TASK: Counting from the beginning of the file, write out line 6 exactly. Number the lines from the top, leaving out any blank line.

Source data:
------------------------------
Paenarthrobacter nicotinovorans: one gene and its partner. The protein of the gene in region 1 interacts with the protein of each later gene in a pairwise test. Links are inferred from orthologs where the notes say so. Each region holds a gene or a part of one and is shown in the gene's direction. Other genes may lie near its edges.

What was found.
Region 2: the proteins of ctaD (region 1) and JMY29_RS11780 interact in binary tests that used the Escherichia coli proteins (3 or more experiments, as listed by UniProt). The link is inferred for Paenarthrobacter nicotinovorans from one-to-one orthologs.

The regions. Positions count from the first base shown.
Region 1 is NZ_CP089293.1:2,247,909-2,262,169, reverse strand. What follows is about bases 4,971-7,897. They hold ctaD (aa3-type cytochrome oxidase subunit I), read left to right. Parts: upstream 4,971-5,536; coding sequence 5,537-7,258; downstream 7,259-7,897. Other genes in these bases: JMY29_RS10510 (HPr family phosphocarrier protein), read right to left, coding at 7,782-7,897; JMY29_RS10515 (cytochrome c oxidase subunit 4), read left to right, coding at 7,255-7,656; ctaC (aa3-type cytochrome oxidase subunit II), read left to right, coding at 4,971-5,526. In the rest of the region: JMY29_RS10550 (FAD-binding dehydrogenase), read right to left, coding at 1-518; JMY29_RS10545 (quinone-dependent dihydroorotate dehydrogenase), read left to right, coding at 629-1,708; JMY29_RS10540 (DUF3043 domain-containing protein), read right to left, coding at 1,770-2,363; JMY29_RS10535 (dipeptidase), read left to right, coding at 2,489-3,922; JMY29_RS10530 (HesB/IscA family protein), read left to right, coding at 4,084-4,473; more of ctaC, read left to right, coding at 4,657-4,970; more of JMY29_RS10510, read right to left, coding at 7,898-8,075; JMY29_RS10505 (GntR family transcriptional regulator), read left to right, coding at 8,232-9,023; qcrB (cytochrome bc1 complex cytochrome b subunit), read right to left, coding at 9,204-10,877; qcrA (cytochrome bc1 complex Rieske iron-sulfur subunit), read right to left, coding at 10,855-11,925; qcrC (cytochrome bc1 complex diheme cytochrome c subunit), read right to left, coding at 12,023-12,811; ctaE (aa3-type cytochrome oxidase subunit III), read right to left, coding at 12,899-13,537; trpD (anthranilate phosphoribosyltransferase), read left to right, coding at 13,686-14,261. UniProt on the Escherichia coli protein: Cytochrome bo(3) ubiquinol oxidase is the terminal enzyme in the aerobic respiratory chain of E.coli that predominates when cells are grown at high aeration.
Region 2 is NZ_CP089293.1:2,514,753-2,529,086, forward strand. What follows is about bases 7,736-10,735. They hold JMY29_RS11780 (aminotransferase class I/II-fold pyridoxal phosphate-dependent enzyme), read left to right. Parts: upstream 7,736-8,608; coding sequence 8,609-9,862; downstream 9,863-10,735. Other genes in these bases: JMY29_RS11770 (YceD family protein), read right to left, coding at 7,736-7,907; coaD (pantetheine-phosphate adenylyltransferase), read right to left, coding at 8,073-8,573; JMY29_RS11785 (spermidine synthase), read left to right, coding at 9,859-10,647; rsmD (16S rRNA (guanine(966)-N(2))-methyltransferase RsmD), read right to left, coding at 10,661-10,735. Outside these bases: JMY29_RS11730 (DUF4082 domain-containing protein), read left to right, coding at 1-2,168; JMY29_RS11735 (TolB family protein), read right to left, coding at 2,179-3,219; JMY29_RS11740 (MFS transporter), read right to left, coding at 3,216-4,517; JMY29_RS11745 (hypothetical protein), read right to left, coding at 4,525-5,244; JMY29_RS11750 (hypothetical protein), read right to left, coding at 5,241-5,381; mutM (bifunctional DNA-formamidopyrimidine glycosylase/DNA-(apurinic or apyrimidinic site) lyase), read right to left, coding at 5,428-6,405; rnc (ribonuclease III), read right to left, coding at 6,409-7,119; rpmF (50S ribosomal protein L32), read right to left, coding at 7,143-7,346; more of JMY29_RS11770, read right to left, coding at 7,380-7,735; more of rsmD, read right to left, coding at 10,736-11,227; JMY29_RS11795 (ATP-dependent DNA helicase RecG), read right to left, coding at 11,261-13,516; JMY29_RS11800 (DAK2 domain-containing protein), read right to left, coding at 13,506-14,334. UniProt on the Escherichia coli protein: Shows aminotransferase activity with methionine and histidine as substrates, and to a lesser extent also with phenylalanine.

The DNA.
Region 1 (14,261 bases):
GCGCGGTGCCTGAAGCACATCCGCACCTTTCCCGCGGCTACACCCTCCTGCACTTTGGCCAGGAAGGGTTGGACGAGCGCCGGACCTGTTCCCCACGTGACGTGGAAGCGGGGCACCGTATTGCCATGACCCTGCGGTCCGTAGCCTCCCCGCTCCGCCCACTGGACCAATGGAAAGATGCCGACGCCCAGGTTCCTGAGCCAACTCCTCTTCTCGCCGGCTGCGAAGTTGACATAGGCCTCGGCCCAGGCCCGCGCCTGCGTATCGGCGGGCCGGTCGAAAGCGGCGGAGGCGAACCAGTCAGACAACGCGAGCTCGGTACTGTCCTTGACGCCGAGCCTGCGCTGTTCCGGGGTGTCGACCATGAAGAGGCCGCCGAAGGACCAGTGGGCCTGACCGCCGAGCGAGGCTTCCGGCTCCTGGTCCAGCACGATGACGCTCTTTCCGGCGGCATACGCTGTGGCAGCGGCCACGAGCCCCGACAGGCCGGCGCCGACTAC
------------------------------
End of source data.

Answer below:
Region 2 is NZ_CP089293.1:2,514,753-2,529,086, forward strand. What follows is about bases 7,736-10,735. They hold JMY29_RS11780 (aminotransferase class I/II-fold pyridoxal phosphate-dependent enzyme), read left to right. Parts: upstream 7,736-8,608; coding sequence 8,609-9,862; downstream 9,863-10,735. Other genes in these bases: JMY29_RS11770 (YceD family protein), read right to left, coding at 7,736-7,907; coaD (pantetheine-phosphate adenylyltransferase), read right to left, coding at 8,073-8,573; JMY29_RS11785 (spermidine synthase), read left to right, coding at 9,859-10,647; rsmD (16S rRNA (guanine(966)-N(2))-methyltransferase RsmD), read right to left, coding at 10,661-10,735. Outside these bases: JMY29_RS11730 (DUF4082 domain-containing protein), read left to right, coding at 1-2,168; JMY29_RS11735 (TolB family protein), read right to left, coding at 2,179-3,219; JMY29_RS11740 (MFS transporter), read right to left, coding at 3,216-4,517; JMY29_RS11745 (hypothetical protein), read right to left, coding at 4,525-5,244; JMY29_RS11750 (hypothetical protein), read right to left, coding at 5,241-5,381; mutM (bifunctional DNA-formamidopyrimidine glycosylase/DNA-(apurinic or apyrimidinic site) lyase), read right to left, coding at 5,428-6,405; rnc (ribonuclease III), read right to left, coding at 6,409-7,119; rpmF (50S ribosomal protein L32), read right to left, coding at 7,143-7,346; more of JMY29_RS11770, read right to left, coding at 7,380-7,735; more of rsmD, read right to left, coding at 10,736-11,227; JMY29_RS11795 (ATP-dependent DNA helicase RecG), read right to left, coding at 11,261-13,516; JMY29_RS11800 (DAK2 domain-containing protein), read right to left, coding at 13,506-14,334. UniProt on the Escherichia coli protein: Shows aminotransferase activity with methionine and histidine as substrates, and to a lesser extent also with phenylalanine.